“WWF does not support the planning basis for the present Eskom expansion, or the selection of conventional coal technology as a result of such planning. However, if this public investment were accepted as a ship that’s already sailed, there is still a case to be made that the same provisions should also be available to guarantee the finance of clean, renewable energy,” says Du Plooy.

Motor vehicle manufacturing, airlines and mining, “some of the most environmentally risky industries”, have also received support worth billions of rands in this year’s Budget, the WWF points out in a statement.

Photo by Arnold Paul, licensed under Creative Commons Atr

The organisation also says that the R6.4 billion that will be made available for public transport, roads and rail infrastructure would be made more sustainable if the money were “channelled more towards public transport and rail infrastructure rather than roads”.

Du Plooy also said that: “A tax on emissions-intensive industries like private cars or fossil-fuelled electricity, should be balanced with incentives for job-intensive, low-emissions alternatives like public transport and renewable energy.”

Source: WWF

Photo by Arnold Paul licensed under Creative Commons Attribution ShareAlike 2.5

‘No new coal’, says daring caped crusader

December 12, 2008
Posted in Green News


The cooling towers of Kingsnorth power station, near Nottingham in the UK. © Ed Clarke, iStockphoto.com

In an extraordinarily audacious and dangerous act of environmental sabotage, an unknown “caped crusader” breached the security of Britain’s Kingsnorth coal- and oil-fired power station and brought one of its 500MW turbines to a standstill last month. Then, after leaving a calling call which read “NO NEW COAL”, he simply disappeared.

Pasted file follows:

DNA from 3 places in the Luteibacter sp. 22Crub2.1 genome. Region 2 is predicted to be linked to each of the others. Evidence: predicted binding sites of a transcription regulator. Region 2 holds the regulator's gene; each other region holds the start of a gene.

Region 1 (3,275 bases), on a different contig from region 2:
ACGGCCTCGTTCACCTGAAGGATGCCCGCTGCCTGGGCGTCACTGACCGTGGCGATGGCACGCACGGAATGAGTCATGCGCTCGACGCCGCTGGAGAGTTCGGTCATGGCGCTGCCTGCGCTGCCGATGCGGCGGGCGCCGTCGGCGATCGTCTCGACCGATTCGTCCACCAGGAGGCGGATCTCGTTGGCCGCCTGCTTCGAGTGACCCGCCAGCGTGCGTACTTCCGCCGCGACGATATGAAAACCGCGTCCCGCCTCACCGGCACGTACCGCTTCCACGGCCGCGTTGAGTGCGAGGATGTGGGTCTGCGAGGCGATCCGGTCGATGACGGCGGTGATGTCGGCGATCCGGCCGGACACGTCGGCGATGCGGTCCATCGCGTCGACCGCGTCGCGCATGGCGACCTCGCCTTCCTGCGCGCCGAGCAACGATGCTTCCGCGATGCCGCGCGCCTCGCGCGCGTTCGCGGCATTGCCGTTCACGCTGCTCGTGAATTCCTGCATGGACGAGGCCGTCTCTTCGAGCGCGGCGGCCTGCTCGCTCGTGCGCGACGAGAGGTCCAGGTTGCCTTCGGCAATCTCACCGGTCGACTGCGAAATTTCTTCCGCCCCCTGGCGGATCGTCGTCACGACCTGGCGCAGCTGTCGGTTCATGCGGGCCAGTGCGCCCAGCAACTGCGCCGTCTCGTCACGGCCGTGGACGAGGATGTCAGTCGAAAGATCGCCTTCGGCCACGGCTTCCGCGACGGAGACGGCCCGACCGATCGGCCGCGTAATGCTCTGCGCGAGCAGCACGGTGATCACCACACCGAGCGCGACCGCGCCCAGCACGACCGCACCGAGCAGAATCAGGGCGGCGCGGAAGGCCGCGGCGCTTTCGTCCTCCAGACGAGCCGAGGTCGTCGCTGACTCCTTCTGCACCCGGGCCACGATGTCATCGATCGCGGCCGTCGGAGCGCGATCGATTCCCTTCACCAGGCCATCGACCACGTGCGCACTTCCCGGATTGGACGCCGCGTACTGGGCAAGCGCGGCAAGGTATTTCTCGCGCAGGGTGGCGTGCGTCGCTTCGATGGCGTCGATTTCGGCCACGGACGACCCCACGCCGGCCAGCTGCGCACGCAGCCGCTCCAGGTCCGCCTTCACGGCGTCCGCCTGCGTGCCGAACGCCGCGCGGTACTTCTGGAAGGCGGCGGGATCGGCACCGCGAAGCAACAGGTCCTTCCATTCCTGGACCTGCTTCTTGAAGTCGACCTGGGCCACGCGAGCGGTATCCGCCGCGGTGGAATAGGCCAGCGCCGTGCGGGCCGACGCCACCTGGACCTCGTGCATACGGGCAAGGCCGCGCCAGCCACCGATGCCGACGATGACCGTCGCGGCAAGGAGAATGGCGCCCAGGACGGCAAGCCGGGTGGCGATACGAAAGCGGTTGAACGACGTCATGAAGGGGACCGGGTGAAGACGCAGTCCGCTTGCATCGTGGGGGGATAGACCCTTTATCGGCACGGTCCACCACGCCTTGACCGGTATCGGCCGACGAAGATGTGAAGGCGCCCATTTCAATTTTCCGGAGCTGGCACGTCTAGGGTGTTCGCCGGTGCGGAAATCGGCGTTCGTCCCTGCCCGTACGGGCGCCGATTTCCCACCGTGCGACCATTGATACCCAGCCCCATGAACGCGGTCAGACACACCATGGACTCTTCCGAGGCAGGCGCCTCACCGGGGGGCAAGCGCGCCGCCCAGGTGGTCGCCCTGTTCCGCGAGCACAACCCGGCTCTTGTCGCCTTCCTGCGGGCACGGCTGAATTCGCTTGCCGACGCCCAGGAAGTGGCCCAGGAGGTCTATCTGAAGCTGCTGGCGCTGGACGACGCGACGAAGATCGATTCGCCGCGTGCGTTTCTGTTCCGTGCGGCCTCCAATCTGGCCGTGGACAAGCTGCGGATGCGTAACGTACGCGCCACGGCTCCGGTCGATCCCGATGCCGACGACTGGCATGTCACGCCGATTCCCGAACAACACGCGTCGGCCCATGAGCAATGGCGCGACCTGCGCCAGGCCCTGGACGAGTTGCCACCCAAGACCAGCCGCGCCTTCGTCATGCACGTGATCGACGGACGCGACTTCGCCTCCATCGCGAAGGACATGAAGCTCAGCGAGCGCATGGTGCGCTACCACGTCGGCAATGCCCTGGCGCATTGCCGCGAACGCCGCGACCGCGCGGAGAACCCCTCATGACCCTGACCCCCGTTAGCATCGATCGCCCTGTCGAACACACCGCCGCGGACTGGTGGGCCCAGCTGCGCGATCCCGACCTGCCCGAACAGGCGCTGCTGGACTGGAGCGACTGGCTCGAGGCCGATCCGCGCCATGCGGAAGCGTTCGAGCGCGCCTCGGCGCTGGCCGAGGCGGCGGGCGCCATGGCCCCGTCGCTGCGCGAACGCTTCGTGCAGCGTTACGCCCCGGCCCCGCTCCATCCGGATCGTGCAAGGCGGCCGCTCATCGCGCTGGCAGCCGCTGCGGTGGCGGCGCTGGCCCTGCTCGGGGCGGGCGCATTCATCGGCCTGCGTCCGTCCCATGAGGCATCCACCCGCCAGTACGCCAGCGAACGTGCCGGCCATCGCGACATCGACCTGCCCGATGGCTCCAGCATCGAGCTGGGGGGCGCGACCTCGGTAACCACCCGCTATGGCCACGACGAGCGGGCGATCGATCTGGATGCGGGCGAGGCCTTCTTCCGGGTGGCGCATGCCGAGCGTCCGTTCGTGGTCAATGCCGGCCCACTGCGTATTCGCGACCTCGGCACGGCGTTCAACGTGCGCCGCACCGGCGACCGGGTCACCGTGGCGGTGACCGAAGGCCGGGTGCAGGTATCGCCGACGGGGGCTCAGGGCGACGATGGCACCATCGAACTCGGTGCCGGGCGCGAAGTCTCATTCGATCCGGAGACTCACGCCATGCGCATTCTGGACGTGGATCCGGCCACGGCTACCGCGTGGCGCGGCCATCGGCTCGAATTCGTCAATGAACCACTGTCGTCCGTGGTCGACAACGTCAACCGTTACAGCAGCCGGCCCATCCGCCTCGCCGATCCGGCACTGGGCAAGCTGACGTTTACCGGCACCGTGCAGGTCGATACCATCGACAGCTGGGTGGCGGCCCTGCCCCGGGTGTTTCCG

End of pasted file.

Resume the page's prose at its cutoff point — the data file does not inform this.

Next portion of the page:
The power station was brought to a halt for four hours. This means that the unknown saboteur single-handedly reduced Britain’s carbon emissions by 2 percent, the Guardian reports.

The hunt is now on for “climate man”. The police say they have no suspects and even seasoned climate activists say they have no idea who did it, but would really love to know.

A spokesperson for power utility E.ON was quoted in the Guardian article as saying: “It was extremely odd indeed, quite creepy. We have never known anything like this at all, but it shows that if people want to do something badly enough they will find a way.”

Read the full story here

(Thanks to Gavin for the link)

Greenpeace takes on dirty coal

November 1, 2008
Posted in Renewable energy

If you’re a Bond movie fan you’ll love Greenpeace’s new hero who’s out to save the world from the evil bad guy Coalfinger. They’ve made a video with fantastic animation and horrible puns – but a very important message, obviously … The big question is:

Do we dogmatically pursue new coal in a business as usual scenario, or do we commit the world to a clean energy future, creating green jobs, increasing energy security and, crucially, slashing our carbon emissions?

Click on the image or go to www.coalfinger.com to see the vid and get informed.
coalfinger

‘Clean coal is like healthy cigarettes’

October 4, 2008
Posted in Business

Al Gore, he who made climate change mainstream with his movie An Inconvenient Truth, has called for civil disobedience to stop the building of new coal plants that don’t have carbon capture and storage. He was speaking at the Clinton Gobal Initiative meeting in New York last month. Environment News Service reports him as saying: “The coal and oil companies have spent, in the United States alone, a half a billion dollars in the first eight months of this year promoting a lie that there is such a thing as clean coal. Clean coal is like healthy cigarettes. It does not exist. It could theoretically exist. The only demonstration plant [in the United States – FutureGen] was cancelled. How many such plants are there? Zero. How many blueprints? Zero.” Gore called for a new global energy infrastructure based on renewable energy: sun, wind and geothermal.